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Neuron. 2008 Oct 23;60(2):378-89. doi: 10.1016/j.neuron.2008.09.023.

Integrating memories in the human brain: hippocampal-midbrain encoding of overlapping events.

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  • 1Department of Psychology, Stanford University, Stanford, CA 94305-2130, USA. shohamy@psych.columbia.edu

Abstract

Decisions are often guided by generalizing from past experiences. Fundamental questions remain regarding the cognitive and neural mechanisms by which generalization takes place. Prior data suggest that generalization may stem from inference-based processes at the time of generalization. By contrast, generalization may emerge from mnemonic processes occurring while premise events are encoded. Here, participants engaged in a two-phase learning and generalization task, wherein they learned a series of overlapping associations and subsequently generalized what they learned to novel stimulus combinations. Functional MRI revealed that successful generalization was associated with coupled changes in learning-phase activity in the hippocampus and midbrain (ventral tegmental area/substantia nigra). These findings provide evidence for generalization based on integrative encoding, whereby overlapping past events are integrated into a linked mnemonic representation. Hippocampal-midbrain interactions support the dynamic integration of experiences, providing a powerful mechanism for building a rich associative history that extends beyond individual events.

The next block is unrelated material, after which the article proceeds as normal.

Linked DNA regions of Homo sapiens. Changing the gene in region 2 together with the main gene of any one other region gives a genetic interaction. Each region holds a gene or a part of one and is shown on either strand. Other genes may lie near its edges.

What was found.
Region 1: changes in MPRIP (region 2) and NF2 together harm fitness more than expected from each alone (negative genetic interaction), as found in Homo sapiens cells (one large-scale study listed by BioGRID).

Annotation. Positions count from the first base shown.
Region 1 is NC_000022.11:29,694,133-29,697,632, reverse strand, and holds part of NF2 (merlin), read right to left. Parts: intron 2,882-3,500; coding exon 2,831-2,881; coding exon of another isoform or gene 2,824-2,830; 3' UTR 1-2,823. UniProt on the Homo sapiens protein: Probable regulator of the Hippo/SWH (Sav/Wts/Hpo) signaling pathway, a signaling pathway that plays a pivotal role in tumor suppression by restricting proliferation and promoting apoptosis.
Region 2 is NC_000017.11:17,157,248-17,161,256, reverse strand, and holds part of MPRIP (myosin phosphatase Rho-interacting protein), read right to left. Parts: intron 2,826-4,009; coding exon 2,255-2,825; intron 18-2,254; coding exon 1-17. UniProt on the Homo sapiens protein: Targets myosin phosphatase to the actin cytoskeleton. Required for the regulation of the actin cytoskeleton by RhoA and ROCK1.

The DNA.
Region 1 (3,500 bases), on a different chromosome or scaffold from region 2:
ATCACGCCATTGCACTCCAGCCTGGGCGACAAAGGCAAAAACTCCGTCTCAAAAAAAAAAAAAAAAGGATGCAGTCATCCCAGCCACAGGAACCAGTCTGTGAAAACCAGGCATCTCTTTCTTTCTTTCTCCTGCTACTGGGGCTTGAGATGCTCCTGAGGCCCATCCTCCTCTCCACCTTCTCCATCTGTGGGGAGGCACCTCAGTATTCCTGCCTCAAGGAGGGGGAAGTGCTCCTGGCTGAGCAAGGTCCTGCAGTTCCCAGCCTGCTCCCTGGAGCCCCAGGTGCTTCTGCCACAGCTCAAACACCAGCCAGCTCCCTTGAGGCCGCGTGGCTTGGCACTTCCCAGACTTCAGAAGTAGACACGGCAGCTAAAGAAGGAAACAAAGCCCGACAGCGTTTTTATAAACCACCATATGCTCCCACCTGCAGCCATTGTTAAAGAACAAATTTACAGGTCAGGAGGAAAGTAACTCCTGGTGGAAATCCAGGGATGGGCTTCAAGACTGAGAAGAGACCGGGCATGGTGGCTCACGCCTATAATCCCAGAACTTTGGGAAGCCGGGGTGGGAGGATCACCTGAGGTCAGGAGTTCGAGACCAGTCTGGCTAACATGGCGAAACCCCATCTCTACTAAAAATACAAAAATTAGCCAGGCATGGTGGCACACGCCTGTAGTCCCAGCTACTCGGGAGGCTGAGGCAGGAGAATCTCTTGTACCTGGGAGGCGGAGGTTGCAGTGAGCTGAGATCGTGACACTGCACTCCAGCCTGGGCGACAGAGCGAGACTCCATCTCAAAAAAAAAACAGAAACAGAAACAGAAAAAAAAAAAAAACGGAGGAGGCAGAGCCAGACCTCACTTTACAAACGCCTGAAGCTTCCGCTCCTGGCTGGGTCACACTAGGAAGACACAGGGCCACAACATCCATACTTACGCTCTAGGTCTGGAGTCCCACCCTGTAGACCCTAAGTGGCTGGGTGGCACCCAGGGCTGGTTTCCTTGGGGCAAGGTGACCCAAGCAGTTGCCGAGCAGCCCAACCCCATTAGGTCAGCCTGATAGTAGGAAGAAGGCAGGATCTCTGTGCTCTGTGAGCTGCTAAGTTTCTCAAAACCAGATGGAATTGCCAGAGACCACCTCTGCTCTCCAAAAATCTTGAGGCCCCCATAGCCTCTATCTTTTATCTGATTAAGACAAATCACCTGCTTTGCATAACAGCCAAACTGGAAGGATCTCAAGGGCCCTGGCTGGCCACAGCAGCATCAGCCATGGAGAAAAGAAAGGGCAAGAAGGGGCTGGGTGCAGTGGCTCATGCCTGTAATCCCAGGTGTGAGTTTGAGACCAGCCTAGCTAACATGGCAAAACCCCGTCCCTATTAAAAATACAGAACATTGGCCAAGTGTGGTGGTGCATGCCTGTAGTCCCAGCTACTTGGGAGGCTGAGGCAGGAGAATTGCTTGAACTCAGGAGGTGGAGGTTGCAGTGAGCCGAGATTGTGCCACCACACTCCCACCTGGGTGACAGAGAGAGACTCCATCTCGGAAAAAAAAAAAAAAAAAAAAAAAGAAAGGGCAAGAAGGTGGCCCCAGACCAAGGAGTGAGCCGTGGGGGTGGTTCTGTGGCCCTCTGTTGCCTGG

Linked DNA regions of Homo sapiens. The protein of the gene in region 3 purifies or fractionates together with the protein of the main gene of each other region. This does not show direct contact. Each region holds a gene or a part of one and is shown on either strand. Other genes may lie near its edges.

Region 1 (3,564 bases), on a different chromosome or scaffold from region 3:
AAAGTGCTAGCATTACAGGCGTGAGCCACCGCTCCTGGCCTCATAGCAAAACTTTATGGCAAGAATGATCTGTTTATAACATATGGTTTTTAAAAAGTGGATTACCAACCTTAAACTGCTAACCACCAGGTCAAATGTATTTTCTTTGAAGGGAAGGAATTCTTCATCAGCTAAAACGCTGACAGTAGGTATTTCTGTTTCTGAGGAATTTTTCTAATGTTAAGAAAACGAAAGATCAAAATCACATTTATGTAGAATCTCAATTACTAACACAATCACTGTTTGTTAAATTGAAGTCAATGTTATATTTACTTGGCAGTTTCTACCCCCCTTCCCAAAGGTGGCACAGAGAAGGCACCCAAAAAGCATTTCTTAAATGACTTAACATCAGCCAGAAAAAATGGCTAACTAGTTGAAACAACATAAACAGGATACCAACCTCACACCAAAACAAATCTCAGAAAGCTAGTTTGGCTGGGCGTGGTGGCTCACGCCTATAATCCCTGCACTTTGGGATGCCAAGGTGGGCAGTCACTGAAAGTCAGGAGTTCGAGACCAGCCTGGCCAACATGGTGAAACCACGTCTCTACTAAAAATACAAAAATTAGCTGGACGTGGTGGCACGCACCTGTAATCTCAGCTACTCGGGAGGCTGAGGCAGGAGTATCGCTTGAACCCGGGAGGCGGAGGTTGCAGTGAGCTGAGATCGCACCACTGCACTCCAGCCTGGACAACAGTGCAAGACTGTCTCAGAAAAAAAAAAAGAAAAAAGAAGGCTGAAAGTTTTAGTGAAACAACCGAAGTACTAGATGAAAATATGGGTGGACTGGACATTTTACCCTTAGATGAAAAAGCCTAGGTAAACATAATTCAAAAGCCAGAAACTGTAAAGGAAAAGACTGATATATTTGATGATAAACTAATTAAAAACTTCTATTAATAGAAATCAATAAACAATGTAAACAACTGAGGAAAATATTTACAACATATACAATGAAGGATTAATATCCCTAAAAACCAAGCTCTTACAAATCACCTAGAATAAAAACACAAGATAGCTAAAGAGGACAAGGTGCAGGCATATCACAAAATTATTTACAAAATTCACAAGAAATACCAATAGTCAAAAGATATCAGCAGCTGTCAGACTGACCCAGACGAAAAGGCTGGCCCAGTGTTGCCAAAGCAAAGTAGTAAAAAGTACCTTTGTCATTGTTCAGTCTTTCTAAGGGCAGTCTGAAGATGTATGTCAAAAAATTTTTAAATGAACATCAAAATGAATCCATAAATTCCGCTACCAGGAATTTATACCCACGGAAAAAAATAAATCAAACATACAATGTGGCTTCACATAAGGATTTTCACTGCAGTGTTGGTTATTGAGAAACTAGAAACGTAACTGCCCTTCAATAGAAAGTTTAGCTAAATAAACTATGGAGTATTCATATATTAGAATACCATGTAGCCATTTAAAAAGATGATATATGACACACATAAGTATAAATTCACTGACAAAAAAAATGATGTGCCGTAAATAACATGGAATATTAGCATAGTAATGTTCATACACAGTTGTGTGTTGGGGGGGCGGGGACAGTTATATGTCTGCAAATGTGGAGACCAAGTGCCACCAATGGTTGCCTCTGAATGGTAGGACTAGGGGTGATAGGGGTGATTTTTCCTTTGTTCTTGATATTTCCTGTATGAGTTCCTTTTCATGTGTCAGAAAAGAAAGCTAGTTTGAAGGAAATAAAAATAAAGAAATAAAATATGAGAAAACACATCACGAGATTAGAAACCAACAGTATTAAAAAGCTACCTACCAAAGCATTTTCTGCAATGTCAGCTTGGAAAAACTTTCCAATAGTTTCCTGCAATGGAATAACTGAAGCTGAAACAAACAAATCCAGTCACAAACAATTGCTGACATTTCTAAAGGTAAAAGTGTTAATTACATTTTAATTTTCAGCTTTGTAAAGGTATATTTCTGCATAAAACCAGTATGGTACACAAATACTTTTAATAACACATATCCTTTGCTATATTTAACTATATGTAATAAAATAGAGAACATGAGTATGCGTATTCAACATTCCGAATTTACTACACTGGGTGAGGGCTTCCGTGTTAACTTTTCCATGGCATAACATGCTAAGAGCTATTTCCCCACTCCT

PMID:
18957228
PMCID:
PMC2628634
DOI:
10.1016/j.neuron.2008.09.023
[PubMed - indexed for MEDLINE]
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